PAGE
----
- Example of physical healing: Matthew 15:28. Used 22 times in this meaning.
- For examples of spiritual healing: Matthew 13:15; John 12:40; Acts 28:27; Hebrews 12:13; 1 Peter 2:24.
Sozo: To save from disease and its effects. See Mark 5:23 and Luke 8:36 for examples.
Diasozo: To save thoroughly: Luke 7:3
The nouns for this word include:
Therapeia: Denotes care and attention (Luke 12:42). This word is also used to describe the effects of the leaves of the tree of life: Revelation 22:2.
Iama: A means of healing. Used in the plural in 1 Corinthians 12:9,28,30.
Iasis: Similar to the verb #2. Stresses the process as reaching completion (Luke 13:32; Acts 4:22,30).
Cure: The word is not used in the Old Testament. In the New Testament the noun iasia: healing, a cure: Luke 13:32; Acts 4:22; 4:30.
The verb therapeuo: to serve in Acts 17:25; to heal, restore to health, and cure in Matthew 17:16,18; Luke 7:21; 9:1; John 5:10; Acts 28:9.
Sick: The word is used in the Old Testament 60 times in Hebrew. It is first found in Genesis 48:1. There is a variation in meaning, including weakness, less than normal, overdoing and becoming weak. The noun sickness occurs 23 times in the Old Testament and describes suffering as in Isaiah 53:3-4. Some translate it as grief and infirmity. The meaning of sickness is given in Deuteronomy 7:15.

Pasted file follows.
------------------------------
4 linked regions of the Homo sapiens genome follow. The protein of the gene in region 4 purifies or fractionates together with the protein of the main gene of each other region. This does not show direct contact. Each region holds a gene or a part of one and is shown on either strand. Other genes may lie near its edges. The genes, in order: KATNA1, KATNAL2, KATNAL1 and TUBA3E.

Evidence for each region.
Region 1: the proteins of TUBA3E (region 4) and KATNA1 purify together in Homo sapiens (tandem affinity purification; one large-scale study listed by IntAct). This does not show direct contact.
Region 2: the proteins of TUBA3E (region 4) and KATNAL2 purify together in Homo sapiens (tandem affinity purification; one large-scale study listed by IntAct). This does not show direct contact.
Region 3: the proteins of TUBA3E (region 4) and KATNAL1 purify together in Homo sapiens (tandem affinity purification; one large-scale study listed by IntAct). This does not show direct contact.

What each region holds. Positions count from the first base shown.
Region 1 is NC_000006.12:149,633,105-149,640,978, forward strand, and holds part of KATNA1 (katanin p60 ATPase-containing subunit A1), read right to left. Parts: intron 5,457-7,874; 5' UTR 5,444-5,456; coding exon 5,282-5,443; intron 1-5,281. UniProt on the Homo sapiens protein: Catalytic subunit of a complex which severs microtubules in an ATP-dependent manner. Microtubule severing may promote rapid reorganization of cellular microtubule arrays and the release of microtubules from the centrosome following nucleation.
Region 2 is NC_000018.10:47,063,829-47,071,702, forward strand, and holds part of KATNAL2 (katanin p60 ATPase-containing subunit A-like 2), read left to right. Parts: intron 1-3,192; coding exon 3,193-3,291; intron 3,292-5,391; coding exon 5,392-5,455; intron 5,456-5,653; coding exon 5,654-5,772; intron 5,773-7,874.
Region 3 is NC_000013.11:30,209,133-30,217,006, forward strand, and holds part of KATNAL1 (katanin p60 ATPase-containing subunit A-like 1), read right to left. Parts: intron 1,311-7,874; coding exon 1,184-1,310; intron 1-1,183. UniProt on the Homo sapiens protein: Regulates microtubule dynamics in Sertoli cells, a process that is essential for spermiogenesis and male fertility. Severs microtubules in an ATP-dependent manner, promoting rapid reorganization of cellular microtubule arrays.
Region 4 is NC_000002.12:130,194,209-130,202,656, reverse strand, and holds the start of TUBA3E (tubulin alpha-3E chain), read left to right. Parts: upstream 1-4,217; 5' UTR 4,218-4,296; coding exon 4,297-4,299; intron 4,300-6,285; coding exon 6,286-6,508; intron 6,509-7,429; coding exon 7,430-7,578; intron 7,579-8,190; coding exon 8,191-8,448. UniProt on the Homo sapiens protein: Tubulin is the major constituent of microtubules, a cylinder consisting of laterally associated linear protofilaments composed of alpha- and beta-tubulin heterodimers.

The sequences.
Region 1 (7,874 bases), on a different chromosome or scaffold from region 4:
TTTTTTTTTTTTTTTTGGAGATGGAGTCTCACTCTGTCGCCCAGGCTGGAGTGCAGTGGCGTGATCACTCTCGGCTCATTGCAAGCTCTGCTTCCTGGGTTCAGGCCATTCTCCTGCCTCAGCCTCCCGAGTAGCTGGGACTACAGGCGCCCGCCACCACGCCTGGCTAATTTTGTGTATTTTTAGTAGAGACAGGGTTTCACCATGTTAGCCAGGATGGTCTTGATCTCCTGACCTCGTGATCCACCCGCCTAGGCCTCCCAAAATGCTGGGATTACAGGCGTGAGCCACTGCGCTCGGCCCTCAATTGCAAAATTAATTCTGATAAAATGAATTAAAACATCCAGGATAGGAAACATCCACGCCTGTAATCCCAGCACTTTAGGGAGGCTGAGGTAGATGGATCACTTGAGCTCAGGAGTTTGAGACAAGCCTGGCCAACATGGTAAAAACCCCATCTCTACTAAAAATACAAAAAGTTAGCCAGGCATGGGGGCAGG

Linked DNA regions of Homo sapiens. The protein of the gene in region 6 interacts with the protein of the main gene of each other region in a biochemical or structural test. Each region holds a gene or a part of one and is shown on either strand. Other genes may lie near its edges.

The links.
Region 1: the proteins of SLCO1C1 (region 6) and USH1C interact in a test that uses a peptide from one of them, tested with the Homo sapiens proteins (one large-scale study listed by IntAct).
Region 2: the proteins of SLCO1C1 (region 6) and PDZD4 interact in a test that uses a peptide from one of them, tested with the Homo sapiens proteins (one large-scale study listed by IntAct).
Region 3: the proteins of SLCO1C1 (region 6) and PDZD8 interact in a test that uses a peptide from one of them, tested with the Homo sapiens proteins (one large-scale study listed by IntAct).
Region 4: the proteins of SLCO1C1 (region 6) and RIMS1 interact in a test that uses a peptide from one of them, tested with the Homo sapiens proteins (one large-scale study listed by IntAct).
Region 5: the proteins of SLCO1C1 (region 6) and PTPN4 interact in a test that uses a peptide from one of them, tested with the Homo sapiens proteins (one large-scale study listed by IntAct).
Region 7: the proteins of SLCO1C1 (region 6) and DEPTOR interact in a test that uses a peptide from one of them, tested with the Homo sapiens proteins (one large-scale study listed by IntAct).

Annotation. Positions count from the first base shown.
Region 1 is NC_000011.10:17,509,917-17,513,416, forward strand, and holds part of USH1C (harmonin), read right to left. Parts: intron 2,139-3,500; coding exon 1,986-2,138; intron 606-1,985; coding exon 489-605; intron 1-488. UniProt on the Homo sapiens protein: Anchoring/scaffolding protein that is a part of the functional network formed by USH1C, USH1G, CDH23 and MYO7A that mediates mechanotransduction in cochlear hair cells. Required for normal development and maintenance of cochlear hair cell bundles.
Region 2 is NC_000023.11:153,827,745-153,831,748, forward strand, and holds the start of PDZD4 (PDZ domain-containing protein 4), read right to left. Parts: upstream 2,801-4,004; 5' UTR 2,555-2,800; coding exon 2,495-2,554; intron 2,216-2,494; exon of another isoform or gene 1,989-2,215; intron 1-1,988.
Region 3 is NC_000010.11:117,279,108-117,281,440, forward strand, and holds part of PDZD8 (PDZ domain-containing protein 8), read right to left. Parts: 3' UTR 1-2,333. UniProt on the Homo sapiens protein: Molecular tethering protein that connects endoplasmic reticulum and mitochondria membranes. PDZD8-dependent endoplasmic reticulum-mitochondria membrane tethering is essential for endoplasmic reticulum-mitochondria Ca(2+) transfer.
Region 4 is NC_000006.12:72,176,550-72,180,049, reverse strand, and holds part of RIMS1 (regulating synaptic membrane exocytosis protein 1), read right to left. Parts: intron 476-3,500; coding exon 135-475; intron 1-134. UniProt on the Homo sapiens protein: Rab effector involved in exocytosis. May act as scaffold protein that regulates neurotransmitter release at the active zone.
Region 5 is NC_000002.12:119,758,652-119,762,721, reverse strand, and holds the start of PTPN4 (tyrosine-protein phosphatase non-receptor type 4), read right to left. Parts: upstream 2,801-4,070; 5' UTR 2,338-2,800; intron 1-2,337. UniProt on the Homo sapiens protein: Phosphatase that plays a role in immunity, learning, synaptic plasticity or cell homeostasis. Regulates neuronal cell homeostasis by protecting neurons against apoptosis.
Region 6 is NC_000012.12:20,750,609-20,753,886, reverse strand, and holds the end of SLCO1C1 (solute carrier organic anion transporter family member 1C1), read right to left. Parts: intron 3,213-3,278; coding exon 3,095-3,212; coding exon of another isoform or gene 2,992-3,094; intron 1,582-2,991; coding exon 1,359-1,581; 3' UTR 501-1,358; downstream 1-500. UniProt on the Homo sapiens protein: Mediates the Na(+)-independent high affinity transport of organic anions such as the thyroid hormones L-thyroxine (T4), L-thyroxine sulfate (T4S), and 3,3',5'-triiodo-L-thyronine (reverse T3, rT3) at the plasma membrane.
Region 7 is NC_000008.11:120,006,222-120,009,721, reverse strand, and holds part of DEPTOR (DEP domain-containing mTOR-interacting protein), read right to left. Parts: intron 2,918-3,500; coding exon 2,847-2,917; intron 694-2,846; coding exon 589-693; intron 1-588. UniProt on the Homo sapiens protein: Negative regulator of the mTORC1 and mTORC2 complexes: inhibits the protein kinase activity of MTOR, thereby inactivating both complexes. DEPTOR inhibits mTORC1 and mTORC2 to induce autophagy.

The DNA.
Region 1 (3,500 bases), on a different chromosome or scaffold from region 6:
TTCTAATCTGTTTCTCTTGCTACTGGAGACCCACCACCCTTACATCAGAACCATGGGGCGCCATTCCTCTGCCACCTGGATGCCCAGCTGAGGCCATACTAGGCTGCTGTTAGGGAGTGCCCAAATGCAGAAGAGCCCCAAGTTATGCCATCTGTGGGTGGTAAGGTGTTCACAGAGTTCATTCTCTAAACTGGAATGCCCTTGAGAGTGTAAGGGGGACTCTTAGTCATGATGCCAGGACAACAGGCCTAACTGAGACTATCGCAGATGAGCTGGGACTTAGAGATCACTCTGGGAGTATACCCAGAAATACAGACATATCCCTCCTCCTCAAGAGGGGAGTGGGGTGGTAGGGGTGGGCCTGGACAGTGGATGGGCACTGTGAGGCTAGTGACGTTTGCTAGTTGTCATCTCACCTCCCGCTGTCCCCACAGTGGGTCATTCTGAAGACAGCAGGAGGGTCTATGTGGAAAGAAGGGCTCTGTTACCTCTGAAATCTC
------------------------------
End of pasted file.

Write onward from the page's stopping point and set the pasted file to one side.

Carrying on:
In the New Testament, sick is used in verb form including:
Astheneo: To be weak, feeble, impotent, diseased.
Kamno: To be weary from the effects of constant work: Hebrews 12:3; James 5:15. Weariness of mind which hinders physical recovery.
Sunecho: Being seized or afflicted by ills, taken with.
It is also used as an adjective:
Asthenes: Without strength, feeble, weak.
Arrhostos: Feeble, sickly, sick folk.
The noun form includes:
Astheneia: Weakness, sickness.
Infirmity: This word is not used in the Old Testament, but in the New Testament it includes:
Astheneia: Want of strength, weakness, inability to produce results: Romans 8:26; 2 Corinthians 11:30; 12:5,9,10. In Luke 13:11 it is the "spirit of infirmity" which attributes infirmity directly to satan.
Asthenema: Weakness of faith (Romans 15:1).